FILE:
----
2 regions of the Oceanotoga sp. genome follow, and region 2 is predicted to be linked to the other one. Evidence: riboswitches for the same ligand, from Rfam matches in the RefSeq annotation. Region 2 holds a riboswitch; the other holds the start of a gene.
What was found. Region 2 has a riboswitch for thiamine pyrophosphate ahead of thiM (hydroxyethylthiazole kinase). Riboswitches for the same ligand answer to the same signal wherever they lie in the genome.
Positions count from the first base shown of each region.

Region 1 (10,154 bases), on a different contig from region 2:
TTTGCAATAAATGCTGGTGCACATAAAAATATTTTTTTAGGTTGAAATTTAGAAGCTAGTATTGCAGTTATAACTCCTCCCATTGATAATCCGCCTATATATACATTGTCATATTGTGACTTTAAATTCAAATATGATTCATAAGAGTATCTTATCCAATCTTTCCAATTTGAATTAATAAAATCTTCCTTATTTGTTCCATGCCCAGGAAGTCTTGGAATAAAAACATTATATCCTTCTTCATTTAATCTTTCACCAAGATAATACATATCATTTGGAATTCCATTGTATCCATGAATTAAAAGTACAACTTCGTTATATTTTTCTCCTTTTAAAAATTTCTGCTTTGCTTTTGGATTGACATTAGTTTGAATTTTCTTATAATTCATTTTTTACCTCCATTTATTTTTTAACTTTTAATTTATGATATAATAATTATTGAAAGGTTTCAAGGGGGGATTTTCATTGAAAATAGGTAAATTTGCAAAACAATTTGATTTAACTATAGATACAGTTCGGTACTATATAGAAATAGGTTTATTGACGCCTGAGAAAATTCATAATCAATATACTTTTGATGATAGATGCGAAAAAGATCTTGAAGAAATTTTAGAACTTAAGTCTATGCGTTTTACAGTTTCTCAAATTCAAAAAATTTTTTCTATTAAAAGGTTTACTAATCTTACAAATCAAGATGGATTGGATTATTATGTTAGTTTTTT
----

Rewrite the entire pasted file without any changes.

2 regions of the Oceanotoga sp. genome follow, and region 2 is predicted to be linked to the other one. Evidence: riboswitches for the same ligand, from Rfam matches in the RefSeq annotation. Region 2 holds a riboswitch; the other holds the start of a gene.
What was found. Region 2 has a riboswitch for thiamine pyrophosphate ahead of thiM (hydroxyethylthiazole kinase). Riboswitches for the same ligand answer to the same signal wherever they lie in the genome.
Positions count from the first base shown of each region.

Region 1 (10,154 bases), on a different contig from region 2:
TTTGCAATAAATGCTGGTGCACATAAAAATATTTTTTTAGGTTGAAATTTAGAAGCTAGTATTGCAGTTATAACTCCTCCCATTGATAATCCGCCTATATATACATTGTCATATTGTGACTTTAAATTCAAATATGATTCATAAGAGTATCTTATCCAATCTTTCCAATTTGAATTAATAAAATCTTCCTTATTTGTTCCATGCCCAGGAAGTCTTGGAATAAAAACATTATATCCTTCTTCATTTAATCTTTCACCAAGATAATACATATCATTTGGAATTCCATTGTATCCATGAATTAAAAGTACAACTTCGTTATATTTTTCTCCTTTTAAAAATTTCTGCTTTGCTTTTGGATTGACATTAGTTTGAATTTTCTTATAATTCATTTTTTACCTCCATTTATTTTTTAACTTTTAATTTATGATATAATAATTATTGAAAGGTTTCAAGGGGGGATTTTCATTGAAAATAGGTAAATTTGCAAAACAATTTGATTTAACTATAGATACAGTTCGGTACTATATAGAAATAGGTTTATTGACGCCTGAGAAAATTCATAATCAATATACTTTTGATGATAGATGCGAAAAAGATCTTGAAGAAATTTTAGAACTTAAGTCTATGCGTTTTACAGTTTCTCAAATTCAAAAAATTTTTTCTATTAAAAGGTTTACTAATCTTACAAATCAAGATGGATTGGATTATTATGTTAGTTTTTT